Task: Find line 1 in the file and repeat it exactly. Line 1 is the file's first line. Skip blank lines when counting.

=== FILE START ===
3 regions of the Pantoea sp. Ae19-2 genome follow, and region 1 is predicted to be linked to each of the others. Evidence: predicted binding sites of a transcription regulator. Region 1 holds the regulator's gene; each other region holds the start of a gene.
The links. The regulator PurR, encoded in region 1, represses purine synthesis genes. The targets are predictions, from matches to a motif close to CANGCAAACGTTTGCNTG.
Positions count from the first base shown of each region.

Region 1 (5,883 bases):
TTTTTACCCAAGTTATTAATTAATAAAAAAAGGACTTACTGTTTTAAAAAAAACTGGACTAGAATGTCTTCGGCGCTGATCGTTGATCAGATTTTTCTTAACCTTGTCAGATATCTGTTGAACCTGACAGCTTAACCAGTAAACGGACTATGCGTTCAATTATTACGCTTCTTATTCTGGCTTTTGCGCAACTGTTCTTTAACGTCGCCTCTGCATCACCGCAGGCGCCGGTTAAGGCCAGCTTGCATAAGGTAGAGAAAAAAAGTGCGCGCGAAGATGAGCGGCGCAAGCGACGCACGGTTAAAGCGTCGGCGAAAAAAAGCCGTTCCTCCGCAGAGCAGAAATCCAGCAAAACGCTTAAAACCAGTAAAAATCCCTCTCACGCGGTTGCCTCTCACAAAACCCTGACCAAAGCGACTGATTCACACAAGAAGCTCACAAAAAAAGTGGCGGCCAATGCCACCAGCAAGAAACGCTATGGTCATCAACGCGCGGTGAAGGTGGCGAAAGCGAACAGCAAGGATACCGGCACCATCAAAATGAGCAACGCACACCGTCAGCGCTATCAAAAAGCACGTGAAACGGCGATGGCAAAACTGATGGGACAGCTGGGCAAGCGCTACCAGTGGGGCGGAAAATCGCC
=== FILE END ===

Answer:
3 regions of the Pantoea sp. Ae19-2 genome follow, and region 1 is predicted to be linked to each of the others. Evidence: predicted binding sites of a transcription regulator. Region 1 holds the regulator's gene; each other region holds the start of a gene.